I went to two concerts by the Edmonton Symphony Orchestra this weekend. They both featured the symphony playing jazz music with professional jazz musicians. It was interesting to hear the symphony playing jazz style. No offence to any of the symphony musicians, who are all phenomenal, but it seemed like some of them struggled more than others to play in such a different genre of music. Well, it turns out that they probably did.
Bianco et al (2018) conducted a study with jazz and classical pianists to see if there were differences in how each group processes and responds to different musical situations. Both groups need to know what they are going to play and how they are going to play it, but classical pianists focused on the how and were therefore able to play more accurately even when faced with unusual fingering patterns. Jazz pianists, on the other hand, what they were going to play and were therefore able to adapt to unexpected cords within standard chord progressions more quickly.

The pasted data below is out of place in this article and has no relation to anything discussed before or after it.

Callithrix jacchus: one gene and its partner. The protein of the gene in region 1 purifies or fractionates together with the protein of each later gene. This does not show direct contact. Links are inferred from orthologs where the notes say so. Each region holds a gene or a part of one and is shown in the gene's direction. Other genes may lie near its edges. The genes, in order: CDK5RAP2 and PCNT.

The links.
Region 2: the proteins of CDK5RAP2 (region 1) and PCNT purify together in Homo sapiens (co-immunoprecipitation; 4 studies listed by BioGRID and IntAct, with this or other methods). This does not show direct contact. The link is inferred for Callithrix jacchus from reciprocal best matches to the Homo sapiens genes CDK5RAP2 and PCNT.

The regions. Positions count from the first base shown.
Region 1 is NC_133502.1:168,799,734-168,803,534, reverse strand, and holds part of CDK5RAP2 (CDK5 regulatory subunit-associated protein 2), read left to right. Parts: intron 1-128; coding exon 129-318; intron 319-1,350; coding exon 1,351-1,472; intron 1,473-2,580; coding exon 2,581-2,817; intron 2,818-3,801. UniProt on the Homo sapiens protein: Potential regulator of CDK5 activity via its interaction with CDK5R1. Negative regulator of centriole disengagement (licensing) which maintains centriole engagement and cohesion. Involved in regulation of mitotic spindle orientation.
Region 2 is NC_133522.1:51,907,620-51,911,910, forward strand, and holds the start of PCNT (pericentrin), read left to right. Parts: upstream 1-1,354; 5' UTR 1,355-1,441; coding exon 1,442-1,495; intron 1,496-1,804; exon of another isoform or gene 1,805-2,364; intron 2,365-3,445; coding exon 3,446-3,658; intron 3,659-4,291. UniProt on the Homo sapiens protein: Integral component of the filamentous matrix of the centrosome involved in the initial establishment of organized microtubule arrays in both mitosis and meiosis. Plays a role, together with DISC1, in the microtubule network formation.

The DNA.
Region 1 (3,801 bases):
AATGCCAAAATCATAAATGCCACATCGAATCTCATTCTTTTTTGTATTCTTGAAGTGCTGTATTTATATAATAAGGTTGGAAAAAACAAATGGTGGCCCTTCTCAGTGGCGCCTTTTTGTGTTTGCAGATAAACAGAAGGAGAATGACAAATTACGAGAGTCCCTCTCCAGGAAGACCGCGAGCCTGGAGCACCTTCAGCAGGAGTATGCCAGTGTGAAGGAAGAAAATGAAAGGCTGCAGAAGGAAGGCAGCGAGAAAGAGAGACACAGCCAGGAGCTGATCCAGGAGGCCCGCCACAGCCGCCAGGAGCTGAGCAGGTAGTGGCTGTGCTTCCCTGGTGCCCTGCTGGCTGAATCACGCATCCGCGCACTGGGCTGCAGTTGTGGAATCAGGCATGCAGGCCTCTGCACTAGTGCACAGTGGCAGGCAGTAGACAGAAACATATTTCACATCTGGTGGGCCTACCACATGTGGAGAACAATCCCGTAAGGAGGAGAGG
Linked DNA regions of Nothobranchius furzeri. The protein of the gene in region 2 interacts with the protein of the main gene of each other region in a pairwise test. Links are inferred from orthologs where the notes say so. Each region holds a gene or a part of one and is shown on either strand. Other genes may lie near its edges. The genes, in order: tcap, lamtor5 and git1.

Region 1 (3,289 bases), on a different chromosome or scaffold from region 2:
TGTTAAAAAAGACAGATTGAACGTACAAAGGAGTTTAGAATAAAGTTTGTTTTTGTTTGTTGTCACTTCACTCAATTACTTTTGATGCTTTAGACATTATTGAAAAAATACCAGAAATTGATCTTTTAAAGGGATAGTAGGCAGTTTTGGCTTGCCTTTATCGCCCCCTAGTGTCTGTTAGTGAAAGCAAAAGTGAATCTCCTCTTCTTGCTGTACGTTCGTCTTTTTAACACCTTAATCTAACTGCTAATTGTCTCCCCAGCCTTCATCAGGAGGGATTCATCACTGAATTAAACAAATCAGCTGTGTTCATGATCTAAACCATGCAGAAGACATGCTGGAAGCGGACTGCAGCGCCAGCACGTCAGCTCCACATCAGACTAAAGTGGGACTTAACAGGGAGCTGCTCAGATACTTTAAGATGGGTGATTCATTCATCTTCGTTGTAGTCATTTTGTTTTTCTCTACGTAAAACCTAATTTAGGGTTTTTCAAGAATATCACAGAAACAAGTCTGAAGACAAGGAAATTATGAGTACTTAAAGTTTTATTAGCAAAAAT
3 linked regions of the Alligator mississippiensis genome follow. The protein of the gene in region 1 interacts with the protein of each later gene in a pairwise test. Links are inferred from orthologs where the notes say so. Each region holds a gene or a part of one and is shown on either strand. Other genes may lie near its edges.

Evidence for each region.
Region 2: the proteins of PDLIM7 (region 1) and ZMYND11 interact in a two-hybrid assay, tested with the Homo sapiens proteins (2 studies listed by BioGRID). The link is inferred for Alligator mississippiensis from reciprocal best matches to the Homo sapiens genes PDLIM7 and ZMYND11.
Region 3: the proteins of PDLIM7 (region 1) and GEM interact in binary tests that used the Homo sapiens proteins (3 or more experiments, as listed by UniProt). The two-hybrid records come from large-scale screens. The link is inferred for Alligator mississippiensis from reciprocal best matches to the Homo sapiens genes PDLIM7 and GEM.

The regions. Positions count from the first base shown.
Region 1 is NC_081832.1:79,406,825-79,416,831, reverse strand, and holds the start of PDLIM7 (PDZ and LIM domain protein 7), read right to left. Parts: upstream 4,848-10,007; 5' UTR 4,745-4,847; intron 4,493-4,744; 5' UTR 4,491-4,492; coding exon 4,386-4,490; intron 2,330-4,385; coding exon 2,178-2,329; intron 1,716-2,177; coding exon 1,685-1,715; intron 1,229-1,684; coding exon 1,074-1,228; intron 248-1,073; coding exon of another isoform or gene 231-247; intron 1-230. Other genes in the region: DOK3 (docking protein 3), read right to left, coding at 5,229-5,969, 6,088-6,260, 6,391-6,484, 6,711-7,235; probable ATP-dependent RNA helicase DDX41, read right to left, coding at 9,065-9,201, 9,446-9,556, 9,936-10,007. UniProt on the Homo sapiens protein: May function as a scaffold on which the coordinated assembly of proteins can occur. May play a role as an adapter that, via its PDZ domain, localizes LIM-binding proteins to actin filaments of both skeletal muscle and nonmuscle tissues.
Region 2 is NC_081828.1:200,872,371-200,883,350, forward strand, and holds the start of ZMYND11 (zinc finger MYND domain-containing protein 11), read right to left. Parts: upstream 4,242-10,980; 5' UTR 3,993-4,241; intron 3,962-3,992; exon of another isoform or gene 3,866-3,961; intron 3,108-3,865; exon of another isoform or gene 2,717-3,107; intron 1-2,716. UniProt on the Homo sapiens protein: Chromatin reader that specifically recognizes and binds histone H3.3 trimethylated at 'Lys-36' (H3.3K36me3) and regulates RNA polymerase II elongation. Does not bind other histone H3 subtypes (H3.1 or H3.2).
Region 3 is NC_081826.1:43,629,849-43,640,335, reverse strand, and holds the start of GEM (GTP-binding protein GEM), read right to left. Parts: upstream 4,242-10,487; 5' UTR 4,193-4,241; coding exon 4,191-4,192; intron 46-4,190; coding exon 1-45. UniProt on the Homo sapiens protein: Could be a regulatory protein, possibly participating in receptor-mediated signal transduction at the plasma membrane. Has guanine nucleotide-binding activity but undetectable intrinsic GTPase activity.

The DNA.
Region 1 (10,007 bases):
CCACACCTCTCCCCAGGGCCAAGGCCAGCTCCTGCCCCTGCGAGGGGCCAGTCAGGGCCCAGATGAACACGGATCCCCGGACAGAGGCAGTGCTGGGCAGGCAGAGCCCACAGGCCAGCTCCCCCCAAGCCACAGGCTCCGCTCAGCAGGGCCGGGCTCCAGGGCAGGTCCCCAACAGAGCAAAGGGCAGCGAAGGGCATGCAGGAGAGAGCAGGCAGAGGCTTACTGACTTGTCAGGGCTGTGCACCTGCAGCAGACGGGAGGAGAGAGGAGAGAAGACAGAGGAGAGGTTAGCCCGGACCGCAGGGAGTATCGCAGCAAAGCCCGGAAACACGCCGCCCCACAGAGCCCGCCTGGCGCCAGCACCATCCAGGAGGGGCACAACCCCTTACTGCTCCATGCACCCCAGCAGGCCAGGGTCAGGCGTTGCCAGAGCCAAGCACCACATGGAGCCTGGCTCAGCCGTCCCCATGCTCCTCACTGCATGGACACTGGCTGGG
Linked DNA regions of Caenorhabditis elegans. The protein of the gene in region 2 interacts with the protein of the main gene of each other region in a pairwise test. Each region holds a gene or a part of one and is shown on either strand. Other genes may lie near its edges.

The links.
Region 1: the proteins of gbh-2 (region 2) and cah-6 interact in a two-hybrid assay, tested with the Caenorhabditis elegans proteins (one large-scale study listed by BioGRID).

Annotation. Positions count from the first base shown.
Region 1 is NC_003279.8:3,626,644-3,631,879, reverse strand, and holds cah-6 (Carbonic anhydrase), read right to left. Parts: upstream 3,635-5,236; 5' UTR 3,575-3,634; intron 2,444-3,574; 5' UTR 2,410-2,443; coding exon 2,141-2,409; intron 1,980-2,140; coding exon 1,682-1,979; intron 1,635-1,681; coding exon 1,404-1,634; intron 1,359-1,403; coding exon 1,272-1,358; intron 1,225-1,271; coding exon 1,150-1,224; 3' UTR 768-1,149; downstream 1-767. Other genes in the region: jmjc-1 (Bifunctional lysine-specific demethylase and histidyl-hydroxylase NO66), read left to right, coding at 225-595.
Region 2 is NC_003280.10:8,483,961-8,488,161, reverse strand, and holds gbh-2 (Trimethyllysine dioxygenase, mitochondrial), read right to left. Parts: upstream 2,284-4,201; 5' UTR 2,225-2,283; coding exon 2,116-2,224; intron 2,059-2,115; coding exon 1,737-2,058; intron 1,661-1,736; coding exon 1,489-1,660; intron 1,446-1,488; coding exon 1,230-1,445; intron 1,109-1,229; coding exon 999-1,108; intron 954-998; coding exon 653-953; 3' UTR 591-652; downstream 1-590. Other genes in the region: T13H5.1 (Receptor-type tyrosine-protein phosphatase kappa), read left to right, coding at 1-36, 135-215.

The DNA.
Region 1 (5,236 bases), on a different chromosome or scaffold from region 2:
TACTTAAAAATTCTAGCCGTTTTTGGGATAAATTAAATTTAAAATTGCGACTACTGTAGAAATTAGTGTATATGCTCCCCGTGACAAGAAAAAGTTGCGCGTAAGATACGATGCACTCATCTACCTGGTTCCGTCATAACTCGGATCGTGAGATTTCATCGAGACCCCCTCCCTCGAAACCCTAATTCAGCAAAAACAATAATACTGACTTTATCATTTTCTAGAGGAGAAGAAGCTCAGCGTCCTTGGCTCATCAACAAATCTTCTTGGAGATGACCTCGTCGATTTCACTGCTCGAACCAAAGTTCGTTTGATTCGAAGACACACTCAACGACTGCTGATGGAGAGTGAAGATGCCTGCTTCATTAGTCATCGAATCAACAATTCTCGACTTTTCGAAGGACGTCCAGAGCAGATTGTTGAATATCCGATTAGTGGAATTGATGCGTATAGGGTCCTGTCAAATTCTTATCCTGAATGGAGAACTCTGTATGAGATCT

This makes sense when you think about what types of playing each group is asked to do regularly. Classical pianists are playing the notes on the page and adding personal interpretation, but jazz pianists are guided by what is one the page and those who might be playing with them, and are often asked to improvise.
Now don’t get me wrong, the ESO did an excellent job, but it was some of the comments afterwards that got me thinking. PJ Perry, a master jazz saxophonist talked about the flexibility of the orchestra that has been developed through many years of pushing themselves, and being pushed by pianist Tommy Banks, with a very varied repertoire. And Dr. Allan Gilliland (the composer of one of the pieces) talked about the differences in writing for PJ Perry compared to writing for some of the orchestral musicians that he has written for in the past.
The next question to me is are these differences innate or can they be learned, and if learned are they as effective/efficient as someone who might be more innate?